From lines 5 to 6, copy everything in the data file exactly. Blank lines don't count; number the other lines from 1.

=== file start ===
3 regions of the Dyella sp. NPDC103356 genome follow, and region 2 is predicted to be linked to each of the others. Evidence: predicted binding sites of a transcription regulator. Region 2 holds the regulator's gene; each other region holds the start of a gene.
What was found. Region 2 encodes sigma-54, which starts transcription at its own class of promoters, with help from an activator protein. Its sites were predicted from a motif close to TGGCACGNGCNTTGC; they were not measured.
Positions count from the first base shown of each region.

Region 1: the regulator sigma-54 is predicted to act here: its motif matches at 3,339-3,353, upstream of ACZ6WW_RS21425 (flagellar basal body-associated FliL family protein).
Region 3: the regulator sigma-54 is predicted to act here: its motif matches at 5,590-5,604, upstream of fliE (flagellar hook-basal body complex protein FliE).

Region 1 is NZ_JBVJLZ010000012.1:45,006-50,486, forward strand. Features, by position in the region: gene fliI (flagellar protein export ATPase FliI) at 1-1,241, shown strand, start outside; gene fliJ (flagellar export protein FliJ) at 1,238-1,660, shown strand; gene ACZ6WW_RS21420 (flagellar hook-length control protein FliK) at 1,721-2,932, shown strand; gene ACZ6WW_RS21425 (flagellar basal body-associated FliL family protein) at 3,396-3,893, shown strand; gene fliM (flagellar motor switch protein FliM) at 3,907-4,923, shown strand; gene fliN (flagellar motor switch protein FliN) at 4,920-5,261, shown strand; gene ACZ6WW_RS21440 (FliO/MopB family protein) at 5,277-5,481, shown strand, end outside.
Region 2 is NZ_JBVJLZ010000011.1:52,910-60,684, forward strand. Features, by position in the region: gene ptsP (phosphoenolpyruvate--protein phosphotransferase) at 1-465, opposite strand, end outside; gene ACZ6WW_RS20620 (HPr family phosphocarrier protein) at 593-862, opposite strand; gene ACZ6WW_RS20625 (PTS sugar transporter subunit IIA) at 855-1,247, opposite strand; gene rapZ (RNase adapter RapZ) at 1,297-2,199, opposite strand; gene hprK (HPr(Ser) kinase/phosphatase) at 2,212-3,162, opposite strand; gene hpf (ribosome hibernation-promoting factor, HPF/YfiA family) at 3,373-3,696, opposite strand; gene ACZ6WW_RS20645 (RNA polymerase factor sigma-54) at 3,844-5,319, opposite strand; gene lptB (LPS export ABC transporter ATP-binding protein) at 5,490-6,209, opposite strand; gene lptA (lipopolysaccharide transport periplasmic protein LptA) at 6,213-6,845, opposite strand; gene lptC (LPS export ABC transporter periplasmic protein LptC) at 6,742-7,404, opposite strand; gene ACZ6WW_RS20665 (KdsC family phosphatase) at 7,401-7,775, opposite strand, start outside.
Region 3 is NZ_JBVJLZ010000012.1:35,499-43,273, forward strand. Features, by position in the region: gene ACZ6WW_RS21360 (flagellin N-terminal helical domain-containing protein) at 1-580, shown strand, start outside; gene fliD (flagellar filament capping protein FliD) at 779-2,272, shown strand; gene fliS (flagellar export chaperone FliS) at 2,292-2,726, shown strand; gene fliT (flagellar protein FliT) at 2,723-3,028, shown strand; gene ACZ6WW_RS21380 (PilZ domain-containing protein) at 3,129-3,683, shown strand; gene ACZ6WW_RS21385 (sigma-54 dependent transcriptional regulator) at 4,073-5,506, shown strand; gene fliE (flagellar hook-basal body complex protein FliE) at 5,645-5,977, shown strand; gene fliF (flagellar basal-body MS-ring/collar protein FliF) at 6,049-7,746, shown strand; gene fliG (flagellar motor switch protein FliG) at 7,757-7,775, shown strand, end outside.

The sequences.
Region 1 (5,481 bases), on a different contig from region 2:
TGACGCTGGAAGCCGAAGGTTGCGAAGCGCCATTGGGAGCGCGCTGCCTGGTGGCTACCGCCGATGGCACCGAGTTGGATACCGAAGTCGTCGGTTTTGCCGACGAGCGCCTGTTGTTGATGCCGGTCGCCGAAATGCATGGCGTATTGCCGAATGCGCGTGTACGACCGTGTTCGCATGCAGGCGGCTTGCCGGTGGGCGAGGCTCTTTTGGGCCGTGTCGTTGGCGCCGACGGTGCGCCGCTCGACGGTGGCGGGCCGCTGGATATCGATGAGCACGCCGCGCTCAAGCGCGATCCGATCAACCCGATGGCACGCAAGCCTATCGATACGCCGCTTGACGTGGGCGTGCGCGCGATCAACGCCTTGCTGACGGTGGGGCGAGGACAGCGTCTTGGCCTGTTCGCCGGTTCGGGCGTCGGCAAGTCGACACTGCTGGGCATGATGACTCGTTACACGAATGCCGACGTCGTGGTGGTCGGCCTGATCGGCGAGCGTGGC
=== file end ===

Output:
Region 3: the regulator sigma-54 is predicted to act here: its motif matches at 5,590-5,604, upstream of fliE (flagellar hook-basal body complex protein FliE).

Region 1 is NZ_JBVJLZ010000012.1:45,006-50,486, forward strand. Features, by position in the region: gene fliI (flagellar protein export ATPase FliI) at 1-1,241, shown strand, start outside; gene fliJ (flagellar export protein FliJ) at 1,238-1,660, shown strand; gene ACZ6WW_RS21420 (flagellar hook-length control protein FliK) at 1,721-2,932, shown strand; gene ACZ6WW_RS21425 (flagellar basal body-associated FliL family protein) at 3,396-3,893, shown strand; gene fliM (flagellar motor switch protein FliM) at 3,907-4,923, shown strand; gene fliN (flagellar motor switch protein FliN) at 4,920-5,261, shown strand; gene ACZ6WW_RS21440 (FliO/MopB family protein) at 5,277-5,481, shown strand, end outside.